It is the same with queer comedy. Not all LGBT people have the same humor as everyone else. When I book any show it is a mix of people from all over Chicago. But, that's not to say I disagree with the idea of queer shows. It creates a great and safe space for the performers and audience and a chance to connect.
WCT: How did you become involved with Nerd Fest?
Cody Melcher: A friend of mine did it last year and it seemed like a lot of fun. Someone told me about it because I do a show here called Just the FAQs the last Sunday of every month. It is a British-style panel show. It sounded right up my alley. I put on my application that I worked at a comic book store in middle school. I was ranked 5th in the Yu-Gi-Oh! trading card game in the city of Houston. I was always a nerd.
When you get into nerd stuff that is like being in a tribe.
Comedy to me is a lot of ranting about things I care about because growing up no one else would want to hear what I cared about. Now is the time for the audience to listen to me address the things I care about. I feel like that is a nerd thing.
WCT: It was not cool to be a nerd when I was a kid.
Cody Melcher: It didn't become cool until when I was in college then it felt like it was in vogue. Even that got weird when I had to explain I am not a hipster but was into this even when I was a kid.
WCT: The Nerd Festival is in this building?
Cody Melcher: Yes, and apparently it will be in one theater here at Stage 773 and it will roll into the next room. Every night is a couple of different acts with sketch and improv. I am headlining in the only stand up showcase. Two comedians that will be performing are Kris McDermott who is great and she just started producing queer comedy at Zanies. Dave Losso is also the featured act. It will be a fun show.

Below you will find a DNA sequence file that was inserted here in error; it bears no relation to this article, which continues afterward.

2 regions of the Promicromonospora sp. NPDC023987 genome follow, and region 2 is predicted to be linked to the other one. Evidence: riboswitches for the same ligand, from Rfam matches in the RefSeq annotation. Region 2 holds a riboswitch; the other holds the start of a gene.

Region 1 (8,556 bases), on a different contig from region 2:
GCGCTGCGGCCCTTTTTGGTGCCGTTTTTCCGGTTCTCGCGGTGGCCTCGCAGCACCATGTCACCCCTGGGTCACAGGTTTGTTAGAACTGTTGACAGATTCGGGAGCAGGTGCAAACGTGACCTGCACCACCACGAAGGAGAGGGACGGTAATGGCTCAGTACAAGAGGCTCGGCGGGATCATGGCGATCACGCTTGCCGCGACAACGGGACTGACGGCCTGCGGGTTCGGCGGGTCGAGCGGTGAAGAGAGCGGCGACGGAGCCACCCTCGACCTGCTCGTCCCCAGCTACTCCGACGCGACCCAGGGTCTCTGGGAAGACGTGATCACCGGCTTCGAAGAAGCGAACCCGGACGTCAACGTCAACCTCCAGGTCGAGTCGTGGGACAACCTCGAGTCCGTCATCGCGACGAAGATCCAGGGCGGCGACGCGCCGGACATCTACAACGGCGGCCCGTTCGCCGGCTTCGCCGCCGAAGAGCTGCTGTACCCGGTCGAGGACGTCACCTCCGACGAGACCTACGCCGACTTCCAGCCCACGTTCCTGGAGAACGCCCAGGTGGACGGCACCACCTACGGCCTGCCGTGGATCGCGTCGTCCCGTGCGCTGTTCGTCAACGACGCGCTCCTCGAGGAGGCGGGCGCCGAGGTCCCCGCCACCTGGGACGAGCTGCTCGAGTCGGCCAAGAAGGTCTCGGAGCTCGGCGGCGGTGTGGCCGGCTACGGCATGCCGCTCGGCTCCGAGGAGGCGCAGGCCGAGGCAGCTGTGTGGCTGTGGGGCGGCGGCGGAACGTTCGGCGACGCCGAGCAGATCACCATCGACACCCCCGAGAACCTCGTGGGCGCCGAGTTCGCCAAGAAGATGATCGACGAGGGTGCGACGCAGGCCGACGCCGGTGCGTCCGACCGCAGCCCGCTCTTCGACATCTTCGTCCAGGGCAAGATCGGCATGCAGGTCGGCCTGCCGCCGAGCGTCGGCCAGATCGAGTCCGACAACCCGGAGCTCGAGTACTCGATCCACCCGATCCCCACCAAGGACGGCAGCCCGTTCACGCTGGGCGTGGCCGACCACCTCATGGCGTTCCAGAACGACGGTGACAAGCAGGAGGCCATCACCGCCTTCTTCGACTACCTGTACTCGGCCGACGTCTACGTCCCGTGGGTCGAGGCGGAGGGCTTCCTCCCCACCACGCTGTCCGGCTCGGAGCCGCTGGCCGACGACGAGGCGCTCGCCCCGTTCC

WCT: What are you planning for your act?
Cody Melcher: I am probably going to swap in two bits that I normally don't do because it is sometimes harder for people to jump on board with them. One is about creationism and the other is how I hate centaurs.
WCT: Why do you hate centaurs? It's a shirtless hot man!
Cody Melcher: They are a bullshit magical creature. It's just a dude with a horse body.
WCT: So you don't think centaurs are hot. What about minotaurs?
Cody Melcher: No, they are just bulls with legs! I do have a bit about going on a date with the great-grandson of a Nazi war minister.
WCT: Did you meet him on Grindr?
Cody Melcher: No, my mom tried to hook us up.
WCT: Now that sounds like a fresh new joke. "Ever hear the one about my mom making me a date a Nazi before?"
Cody Melcher: The funny part is it's true!
The Chicago Nerd Comedy Festival runs March 19-22 at Stage 773, 1225 W. Belmont Ave. Tickets are $10 for individual shows or $50 for an all-festival pass. Schedules can be found at chicagonerdfest.tumblr.com or www.stage773.com . More Cody can be found at CodyMelcher.com .